Czechoslovak Declaration of Independence
Created18 October 1918
LocationWashington, D.C.
Author(s)Czechoslovak National Council
SignatoriesTomáš Garrigue Masaryk
Milan Rastislav Štefánik
Edvard Beneš
PurposeTo announce and explain separation of Czechoslovakia from Austria-Hungary

The Czechoslovak Declaration of Independence or the Washington Declaration (Czech: Washingtonská deklarace; Slovak: Washingtonská deklarácia) was drafted in Washington, D.C., and published by Czechoslovakia's Paris-based Provisional Government on 18 October 1918.[1] The creation of the document, officially the Declaration of Independence of the Czechoslovak Nation by Its Provisional Government (Czech: Prohlášení nezávislosti československého národa zatímní vládou československou), was prompted by the imminent collapse of the Habsburg Austro-Hungarian Empire, of which the Czech and Slovak lands had been part for almost 400 years, following the First World War.


See also: Origins of Czechoslovakia

In the autumn of 1918, the Austro-Hungarian monarchy was collapsing. As one of his Fourteen Points, U.S. president Woodrow Wilson demanded for the empire's nationalities to have the "freest opportunity to autonomous development." On 14 October 1918, Foreign Minister Baron István Burián von Rajecz[2] asked for an armistice based on the Fourteen Points. In an apparent attempt to demonstrate his good faith, Emperor Charles I issued a proclamation two days later that would have significantly altered the structure of the Austrian half of the monarchy. Imperial Austria was to be transformed into a federal union composed of four parts: German, Czech, South Slav and Ukrainian (Galicia would be allowed to secede). Each was to be governed by a national council that would negotiate the future of the empire with Vienna, and Trieste was to receive a special status.[citation needed]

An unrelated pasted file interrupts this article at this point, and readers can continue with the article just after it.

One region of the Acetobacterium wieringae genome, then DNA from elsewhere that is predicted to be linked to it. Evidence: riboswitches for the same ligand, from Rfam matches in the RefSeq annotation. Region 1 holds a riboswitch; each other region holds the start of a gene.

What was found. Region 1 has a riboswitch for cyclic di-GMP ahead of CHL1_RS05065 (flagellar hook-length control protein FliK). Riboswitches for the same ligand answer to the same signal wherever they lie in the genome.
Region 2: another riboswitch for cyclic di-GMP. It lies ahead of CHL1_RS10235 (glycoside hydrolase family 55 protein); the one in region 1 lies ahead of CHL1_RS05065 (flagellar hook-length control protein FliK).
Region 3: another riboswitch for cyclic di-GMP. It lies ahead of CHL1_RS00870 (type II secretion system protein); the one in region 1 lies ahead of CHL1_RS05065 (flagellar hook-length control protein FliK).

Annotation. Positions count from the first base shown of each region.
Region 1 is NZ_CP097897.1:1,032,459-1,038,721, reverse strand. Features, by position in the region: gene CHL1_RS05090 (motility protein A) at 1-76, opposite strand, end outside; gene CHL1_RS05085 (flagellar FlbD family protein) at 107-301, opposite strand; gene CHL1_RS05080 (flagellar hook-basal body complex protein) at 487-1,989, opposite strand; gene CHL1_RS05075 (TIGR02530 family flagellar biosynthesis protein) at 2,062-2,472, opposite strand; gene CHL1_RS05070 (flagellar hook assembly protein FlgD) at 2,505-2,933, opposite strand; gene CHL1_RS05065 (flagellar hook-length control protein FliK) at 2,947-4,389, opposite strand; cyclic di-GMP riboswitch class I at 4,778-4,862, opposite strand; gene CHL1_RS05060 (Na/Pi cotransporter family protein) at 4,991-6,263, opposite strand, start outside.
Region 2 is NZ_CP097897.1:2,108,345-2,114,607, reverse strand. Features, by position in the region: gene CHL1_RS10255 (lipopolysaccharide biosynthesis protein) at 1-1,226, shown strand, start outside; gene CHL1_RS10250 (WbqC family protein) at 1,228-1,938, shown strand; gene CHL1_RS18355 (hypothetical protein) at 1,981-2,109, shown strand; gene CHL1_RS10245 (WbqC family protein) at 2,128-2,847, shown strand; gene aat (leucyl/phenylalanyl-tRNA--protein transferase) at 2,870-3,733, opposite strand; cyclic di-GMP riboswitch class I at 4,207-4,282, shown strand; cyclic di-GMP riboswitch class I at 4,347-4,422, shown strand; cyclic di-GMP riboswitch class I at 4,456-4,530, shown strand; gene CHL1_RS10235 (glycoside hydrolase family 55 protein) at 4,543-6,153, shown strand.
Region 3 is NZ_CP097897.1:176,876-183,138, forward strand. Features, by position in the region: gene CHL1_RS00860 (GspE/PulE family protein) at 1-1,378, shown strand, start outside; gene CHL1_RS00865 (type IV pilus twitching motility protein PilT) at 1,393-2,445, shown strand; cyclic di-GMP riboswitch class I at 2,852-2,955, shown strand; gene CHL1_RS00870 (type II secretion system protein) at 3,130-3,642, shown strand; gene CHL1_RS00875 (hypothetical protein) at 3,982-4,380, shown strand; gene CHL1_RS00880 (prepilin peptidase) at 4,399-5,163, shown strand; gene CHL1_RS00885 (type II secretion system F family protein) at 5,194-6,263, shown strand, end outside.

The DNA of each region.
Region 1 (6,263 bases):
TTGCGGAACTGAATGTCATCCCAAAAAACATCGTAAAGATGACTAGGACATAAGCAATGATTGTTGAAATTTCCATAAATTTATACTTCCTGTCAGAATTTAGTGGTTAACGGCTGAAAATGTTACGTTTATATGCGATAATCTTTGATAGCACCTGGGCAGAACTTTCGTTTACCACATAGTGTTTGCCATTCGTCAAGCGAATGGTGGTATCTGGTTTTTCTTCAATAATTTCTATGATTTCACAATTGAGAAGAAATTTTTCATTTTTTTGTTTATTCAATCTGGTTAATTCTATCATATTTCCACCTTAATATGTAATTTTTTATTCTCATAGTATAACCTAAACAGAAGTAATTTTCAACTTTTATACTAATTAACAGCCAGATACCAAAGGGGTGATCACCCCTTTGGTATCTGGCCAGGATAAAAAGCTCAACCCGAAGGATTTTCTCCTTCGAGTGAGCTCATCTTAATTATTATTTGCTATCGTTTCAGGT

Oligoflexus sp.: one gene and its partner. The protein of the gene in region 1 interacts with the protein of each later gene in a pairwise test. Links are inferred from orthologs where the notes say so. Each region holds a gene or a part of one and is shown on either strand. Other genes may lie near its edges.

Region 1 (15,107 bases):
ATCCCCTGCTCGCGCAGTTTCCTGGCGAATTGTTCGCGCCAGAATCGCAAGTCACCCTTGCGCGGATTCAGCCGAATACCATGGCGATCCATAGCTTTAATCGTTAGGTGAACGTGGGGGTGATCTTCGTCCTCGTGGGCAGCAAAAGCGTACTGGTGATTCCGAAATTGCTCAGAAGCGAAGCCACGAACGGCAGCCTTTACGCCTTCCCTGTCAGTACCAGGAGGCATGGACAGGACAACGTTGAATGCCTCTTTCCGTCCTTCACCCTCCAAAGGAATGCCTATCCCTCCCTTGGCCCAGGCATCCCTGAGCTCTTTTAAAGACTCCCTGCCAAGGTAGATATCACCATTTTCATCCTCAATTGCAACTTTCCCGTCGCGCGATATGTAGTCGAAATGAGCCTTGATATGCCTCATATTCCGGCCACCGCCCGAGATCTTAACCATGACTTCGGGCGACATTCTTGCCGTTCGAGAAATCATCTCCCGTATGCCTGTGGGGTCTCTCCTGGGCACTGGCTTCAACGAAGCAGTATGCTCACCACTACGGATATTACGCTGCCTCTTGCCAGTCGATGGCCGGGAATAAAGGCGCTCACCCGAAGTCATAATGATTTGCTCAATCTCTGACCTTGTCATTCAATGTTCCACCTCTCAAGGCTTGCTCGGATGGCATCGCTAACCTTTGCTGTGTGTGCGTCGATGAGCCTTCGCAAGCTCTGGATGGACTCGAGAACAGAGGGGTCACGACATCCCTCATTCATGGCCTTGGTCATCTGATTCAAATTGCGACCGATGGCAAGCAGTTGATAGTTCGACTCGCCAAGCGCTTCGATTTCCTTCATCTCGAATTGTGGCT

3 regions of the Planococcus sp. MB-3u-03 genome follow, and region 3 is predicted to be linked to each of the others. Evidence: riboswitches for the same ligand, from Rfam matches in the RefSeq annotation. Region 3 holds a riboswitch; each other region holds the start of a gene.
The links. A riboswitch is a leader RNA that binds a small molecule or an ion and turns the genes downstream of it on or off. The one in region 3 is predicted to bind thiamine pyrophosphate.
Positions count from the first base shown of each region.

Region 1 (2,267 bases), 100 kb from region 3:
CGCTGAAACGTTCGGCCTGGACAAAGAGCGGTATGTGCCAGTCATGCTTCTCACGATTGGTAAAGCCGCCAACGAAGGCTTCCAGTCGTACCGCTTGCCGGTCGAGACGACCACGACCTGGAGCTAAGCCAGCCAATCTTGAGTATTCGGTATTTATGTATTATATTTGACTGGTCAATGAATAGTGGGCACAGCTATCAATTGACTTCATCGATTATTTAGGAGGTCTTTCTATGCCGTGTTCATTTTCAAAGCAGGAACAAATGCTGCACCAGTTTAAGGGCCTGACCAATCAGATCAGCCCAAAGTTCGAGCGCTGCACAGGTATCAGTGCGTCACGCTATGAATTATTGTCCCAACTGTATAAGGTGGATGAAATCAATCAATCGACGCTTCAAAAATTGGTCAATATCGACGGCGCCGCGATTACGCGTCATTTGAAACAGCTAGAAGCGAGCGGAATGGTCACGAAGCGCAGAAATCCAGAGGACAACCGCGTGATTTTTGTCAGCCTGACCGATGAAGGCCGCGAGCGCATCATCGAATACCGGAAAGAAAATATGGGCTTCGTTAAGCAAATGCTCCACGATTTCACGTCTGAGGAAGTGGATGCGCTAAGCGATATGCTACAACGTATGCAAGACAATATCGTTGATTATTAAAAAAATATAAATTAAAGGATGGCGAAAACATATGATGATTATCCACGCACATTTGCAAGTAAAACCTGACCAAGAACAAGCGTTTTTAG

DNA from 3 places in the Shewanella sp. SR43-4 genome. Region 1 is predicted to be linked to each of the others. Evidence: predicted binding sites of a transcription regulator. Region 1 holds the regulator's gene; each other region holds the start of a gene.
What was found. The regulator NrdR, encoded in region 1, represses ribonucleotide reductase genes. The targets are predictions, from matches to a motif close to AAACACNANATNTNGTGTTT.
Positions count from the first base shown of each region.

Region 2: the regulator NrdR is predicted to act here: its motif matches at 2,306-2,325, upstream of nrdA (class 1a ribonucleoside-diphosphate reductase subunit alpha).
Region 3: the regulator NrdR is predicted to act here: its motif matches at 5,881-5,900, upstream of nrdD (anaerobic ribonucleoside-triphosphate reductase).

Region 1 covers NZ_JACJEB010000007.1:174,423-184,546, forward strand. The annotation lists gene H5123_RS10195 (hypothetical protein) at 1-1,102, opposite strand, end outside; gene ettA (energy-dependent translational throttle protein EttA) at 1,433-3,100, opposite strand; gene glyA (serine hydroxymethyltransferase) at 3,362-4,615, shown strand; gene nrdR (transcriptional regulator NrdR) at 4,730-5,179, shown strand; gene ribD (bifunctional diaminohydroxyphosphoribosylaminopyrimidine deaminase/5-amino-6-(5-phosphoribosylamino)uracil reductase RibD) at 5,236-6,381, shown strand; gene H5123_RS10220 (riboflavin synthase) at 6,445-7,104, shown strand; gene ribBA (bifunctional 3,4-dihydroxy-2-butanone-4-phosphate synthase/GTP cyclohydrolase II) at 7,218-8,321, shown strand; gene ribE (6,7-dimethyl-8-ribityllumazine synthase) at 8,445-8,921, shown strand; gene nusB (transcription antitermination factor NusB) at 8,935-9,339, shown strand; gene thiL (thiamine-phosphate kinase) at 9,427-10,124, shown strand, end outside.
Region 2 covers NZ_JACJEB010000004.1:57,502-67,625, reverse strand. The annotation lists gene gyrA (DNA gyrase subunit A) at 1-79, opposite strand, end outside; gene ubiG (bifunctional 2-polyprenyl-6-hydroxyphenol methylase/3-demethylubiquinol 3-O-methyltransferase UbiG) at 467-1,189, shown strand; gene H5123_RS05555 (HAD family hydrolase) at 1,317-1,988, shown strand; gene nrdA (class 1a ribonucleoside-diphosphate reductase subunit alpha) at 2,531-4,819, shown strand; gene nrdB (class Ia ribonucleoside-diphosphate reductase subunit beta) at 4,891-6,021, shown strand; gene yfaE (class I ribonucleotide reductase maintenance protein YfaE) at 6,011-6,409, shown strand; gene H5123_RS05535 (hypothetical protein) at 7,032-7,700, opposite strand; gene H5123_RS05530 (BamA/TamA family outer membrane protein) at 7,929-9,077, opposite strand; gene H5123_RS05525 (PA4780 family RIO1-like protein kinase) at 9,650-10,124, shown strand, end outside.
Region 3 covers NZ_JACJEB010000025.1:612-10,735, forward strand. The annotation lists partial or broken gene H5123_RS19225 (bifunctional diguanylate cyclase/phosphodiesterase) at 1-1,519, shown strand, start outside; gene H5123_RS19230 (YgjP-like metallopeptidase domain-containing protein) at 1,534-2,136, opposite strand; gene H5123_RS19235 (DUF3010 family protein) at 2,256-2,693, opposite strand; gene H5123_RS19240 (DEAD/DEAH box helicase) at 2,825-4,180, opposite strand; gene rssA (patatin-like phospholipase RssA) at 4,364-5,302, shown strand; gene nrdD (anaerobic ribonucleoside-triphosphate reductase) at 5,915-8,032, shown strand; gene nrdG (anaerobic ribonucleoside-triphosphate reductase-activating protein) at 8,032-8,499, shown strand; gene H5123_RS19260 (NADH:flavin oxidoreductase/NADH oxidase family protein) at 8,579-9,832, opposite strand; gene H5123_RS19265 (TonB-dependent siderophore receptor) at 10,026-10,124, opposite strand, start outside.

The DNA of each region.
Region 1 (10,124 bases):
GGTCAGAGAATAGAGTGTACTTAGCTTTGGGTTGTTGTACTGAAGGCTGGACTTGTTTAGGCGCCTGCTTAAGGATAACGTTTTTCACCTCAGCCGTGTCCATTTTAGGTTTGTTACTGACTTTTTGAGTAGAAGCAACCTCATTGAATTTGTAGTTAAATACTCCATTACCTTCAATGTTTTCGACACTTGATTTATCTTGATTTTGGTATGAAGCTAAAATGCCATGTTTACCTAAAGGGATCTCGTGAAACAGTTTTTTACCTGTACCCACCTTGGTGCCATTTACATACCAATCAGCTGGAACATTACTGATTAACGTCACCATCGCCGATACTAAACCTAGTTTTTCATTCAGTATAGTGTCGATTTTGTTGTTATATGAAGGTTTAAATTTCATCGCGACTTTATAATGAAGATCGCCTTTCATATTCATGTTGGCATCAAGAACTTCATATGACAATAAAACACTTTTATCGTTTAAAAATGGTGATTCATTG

However, on the same day, a Czecho-Slovak provisional government joined the Allies. The provisional government had begun drafting a declaration of independence on 13 October and completed its task on 16 October. The document was drafted by Tomáš Garrigue Masaryk and American sculptor Gutzon Borglum[3] (Borglum hosted future soldiers of a Czecho-Slovak army on his farm in Stamford, Connecticut.[4]) On 17 October, Masaryk presented it to the US government and Wilson. It was published in Paris 18 October 1918, with authorship attributed to Masaryk.[5]

On the same day, US Secretary of State Robert Lansing replied that the Allies were now committed to the causes of the Czechs, Slovaks, and South Slavs. Therefore, he said that autonomy for the nationalities, the tenth of the Fourteen Points, was no longer enough and the US could no longer deal on the basis of the Fourteen Points. The Lansing note was, in effect, the death sentence of Austria-Hungary.[citation needed] The national councils had already begun acting, more or less, as provisional governments of independent countries. With defeat in the war imminent after the Italian offensive in the Battle of Vittorio Veneto on 24 October, Czech politicians peacefully took over command in Prague on 28 October, which was later declared the birthday of Czechoslovakia, and followed up in other major cities over the next few days.[6] On 30 October, the Slovaks followed with the Martin Declaration, and the Austro-Hungarian state was dissolved the next day.[7]